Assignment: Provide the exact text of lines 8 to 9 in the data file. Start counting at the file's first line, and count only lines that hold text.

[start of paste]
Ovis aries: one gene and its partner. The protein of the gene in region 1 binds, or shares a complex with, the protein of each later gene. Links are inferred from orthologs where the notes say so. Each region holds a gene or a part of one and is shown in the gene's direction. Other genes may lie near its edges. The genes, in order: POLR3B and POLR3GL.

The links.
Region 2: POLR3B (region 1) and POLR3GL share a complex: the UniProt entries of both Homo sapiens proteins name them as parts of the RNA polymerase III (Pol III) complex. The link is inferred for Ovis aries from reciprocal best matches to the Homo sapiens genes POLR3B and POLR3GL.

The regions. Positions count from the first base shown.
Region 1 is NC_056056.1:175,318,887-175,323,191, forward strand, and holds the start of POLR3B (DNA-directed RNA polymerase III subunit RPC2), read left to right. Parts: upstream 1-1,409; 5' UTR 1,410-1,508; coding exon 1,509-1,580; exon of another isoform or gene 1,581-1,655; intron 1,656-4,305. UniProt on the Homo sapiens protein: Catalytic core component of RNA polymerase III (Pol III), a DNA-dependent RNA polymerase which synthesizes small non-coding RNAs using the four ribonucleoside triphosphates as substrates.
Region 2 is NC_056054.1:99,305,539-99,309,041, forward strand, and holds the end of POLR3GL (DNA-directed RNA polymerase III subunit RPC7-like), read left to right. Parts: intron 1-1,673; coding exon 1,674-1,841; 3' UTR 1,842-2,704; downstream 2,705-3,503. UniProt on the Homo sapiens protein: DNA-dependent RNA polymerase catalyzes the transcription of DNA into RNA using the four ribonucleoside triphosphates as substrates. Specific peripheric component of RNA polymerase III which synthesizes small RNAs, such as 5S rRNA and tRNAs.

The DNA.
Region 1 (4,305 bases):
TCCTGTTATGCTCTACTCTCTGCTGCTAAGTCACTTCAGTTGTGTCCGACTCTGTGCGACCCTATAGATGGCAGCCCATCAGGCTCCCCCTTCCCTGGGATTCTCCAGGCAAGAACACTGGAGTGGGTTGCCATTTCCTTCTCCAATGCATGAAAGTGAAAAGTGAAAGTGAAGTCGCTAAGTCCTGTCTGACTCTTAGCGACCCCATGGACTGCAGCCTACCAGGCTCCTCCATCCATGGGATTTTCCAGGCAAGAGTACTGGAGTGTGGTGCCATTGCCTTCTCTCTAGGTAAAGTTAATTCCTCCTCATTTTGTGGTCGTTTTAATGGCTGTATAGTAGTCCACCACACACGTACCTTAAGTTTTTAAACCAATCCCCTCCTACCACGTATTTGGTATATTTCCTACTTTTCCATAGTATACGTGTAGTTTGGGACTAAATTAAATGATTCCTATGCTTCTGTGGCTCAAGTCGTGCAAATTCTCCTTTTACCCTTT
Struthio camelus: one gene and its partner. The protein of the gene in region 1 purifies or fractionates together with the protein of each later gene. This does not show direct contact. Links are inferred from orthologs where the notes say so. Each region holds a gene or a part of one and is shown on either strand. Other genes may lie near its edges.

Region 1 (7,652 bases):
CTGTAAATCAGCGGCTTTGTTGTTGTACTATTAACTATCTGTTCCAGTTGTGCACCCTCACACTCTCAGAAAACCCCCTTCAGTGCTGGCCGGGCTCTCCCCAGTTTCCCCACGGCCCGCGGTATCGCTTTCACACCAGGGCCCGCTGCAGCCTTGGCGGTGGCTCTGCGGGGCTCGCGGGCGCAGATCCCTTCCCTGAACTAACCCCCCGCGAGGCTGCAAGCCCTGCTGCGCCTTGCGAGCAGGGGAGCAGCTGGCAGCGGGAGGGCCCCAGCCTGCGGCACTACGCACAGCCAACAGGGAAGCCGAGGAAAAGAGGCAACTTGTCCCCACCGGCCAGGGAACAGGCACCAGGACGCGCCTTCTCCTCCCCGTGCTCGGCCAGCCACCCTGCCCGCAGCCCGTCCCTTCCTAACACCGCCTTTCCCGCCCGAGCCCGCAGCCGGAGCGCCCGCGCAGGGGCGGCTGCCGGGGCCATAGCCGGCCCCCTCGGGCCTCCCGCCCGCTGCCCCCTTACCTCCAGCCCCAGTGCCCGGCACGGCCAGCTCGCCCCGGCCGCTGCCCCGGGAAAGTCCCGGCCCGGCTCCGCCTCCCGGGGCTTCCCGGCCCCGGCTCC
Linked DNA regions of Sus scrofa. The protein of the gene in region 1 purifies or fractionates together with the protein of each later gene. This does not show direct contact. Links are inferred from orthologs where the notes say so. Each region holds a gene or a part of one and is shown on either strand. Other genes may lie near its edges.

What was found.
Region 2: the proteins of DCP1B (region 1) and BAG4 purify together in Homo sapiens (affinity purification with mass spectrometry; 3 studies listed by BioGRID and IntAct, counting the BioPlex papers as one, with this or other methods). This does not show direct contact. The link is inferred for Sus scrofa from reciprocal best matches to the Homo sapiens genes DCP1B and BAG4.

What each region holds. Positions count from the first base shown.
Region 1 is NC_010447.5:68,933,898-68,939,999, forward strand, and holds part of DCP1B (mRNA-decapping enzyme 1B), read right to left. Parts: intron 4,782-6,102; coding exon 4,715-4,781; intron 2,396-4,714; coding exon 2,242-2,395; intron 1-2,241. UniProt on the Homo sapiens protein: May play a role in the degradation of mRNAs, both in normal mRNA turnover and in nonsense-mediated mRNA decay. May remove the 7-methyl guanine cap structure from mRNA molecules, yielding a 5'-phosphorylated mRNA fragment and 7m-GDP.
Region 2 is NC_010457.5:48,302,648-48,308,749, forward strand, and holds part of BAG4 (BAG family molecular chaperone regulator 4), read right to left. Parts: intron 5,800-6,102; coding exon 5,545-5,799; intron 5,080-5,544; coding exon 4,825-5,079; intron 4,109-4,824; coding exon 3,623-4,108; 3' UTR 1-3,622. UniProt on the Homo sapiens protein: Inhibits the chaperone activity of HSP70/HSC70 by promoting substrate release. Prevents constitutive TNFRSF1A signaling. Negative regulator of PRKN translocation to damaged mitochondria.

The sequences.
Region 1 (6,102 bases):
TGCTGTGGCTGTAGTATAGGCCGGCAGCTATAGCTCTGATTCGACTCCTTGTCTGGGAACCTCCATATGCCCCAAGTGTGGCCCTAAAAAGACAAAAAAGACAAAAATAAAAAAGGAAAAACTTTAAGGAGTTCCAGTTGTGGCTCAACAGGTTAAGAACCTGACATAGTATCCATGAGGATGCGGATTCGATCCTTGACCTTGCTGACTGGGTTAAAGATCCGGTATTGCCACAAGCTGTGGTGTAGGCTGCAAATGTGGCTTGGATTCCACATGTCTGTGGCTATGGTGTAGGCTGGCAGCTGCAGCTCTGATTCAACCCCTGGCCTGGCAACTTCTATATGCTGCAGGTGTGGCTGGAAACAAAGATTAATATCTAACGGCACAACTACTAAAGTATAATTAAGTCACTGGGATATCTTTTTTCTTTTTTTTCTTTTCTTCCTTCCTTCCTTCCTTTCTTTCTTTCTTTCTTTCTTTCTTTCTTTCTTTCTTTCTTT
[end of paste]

Region 1 (4,305 bases):
TCCTGTTATGCTCTACTCTCTGCTGCTAAGTCACTTCAGTTGTGTCCGACTCTGTGCGACCCTATAGATGGCAGCCCATCAGGCTCCCCCTTCCCTGGGATTCTCCAGGCAAGAACACTGGAGTGGGTTGCCATTTCCTTCTCCAATGCATGAAAGTGAAAAGTGAAAGTGAAGTCGCTAAGTCCTGTCTGACTCTTAGCGACCCCATGGACTGCAGCCTACCAGGCTCCTCCATCCATGGGATTTTCCAGGCAAGAGTACTGGAGTGTGGTGCCATTGCCTTCTCTCTAGGTAAAGTTAATTCCTCCTCATTTTGTGGTCGTTTTAATGGCTGTATAGTAGTCCACCACACACGTACCTTAAGTTTTTAAACCAATCCCCTCCTACCACGTATTTGGTATATTTCCTACTTTTCCATAGTATACGTGTAGTTTGGGACTAAATTAAATGATTCCTATGCTTCTGTGGCTCAAGTCGTGCAAATTCTCCTTTTACCCTTT